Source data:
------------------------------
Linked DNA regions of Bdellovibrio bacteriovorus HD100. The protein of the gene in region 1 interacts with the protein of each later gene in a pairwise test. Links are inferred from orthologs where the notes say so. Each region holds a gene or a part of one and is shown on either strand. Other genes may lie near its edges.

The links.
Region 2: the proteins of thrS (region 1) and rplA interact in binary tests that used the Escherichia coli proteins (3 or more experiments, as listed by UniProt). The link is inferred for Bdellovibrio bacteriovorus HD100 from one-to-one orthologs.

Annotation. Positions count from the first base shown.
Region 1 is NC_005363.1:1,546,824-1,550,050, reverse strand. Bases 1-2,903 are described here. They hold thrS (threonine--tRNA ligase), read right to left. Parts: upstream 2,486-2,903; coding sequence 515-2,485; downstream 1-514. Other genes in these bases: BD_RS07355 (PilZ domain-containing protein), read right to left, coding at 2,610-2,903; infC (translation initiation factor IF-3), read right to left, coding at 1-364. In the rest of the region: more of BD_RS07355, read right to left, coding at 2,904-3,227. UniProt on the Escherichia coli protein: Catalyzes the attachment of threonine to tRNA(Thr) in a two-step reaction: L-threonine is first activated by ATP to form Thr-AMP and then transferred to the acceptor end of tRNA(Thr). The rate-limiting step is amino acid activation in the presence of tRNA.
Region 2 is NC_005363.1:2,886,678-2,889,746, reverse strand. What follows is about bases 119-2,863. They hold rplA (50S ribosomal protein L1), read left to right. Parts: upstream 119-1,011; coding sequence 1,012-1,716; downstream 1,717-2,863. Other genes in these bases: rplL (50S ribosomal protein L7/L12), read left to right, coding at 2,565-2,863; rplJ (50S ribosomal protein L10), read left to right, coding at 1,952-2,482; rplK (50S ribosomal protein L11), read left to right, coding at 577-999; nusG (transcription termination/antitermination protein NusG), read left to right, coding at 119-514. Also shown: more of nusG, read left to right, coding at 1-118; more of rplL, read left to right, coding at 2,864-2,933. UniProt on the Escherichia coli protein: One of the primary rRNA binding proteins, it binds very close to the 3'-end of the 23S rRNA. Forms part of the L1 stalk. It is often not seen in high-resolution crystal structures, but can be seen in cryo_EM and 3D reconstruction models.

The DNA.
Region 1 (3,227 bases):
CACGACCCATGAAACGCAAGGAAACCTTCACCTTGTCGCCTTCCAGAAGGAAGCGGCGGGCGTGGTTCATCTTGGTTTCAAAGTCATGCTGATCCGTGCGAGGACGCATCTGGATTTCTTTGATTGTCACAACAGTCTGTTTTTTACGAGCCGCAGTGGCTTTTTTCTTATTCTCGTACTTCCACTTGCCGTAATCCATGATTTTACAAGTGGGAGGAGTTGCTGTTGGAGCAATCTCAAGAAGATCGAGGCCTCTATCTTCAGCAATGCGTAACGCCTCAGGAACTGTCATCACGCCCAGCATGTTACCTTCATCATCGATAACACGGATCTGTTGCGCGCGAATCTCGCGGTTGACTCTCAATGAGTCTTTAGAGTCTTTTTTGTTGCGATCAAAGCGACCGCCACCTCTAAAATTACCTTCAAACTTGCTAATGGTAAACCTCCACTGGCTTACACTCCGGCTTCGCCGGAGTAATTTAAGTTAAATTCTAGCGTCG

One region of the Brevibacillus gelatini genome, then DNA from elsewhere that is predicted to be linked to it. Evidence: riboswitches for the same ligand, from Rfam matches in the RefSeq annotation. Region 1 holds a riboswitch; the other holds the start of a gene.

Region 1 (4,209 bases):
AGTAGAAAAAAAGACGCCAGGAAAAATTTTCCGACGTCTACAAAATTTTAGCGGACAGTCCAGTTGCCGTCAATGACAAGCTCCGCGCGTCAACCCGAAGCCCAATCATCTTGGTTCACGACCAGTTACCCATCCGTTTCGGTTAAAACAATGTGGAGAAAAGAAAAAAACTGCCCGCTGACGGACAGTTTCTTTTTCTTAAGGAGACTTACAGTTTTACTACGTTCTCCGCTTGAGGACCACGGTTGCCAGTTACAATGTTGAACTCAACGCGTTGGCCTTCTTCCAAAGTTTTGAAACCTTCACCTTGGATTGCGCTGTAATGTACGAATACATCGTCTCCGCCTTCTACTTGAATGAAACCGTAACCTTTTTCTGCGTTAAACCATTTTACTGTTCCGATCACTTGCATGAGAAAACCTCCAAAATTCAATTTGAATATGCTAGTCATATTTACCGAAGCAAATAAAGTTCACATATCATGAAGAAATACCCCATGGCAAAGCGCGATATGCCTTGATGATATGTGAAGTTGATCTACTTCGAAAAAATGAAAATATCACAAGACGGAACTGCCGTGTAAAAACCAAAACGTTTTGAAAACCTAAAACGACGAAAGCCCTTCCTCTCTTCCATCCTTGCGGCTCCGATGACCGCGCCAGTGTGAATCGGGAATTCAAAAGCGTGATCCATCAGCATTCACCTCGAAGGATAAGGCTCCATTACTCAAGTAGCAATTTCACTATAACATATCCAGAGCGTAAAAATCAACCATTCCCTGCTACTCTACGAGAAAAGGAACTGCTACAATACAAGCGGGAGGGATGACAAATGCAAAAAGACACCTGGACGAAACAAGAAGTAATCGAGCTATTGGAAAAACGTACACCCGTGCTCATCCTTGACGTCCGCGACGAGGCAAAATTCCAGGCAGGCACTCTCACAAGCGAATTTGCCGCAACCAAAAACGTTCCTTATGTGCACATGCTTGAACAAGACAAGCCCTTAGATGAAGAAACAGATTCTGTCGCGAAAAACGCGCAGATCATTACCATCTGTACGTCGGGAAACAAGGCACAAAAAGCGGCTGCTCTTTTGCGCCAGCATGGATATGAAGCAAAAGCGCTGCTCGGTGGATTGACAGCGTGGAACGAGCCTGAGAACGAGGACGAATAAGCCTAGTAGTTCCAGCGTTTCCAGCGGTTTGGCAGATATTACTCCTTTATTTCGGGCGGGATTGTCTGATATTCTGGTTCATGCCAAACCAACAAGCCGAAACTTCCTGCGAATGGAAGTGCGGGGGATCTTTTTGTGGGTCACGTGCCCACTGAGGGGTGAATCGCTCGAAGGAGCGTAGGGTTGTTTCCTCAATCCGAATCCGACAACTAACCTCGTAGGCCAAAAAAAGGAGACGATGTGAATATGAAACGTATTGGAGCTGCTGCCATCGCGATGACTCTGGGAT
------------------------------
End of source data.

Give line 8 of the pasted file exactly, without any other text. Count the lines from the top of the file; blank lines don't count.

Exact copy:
Region 1 (3,227 bases):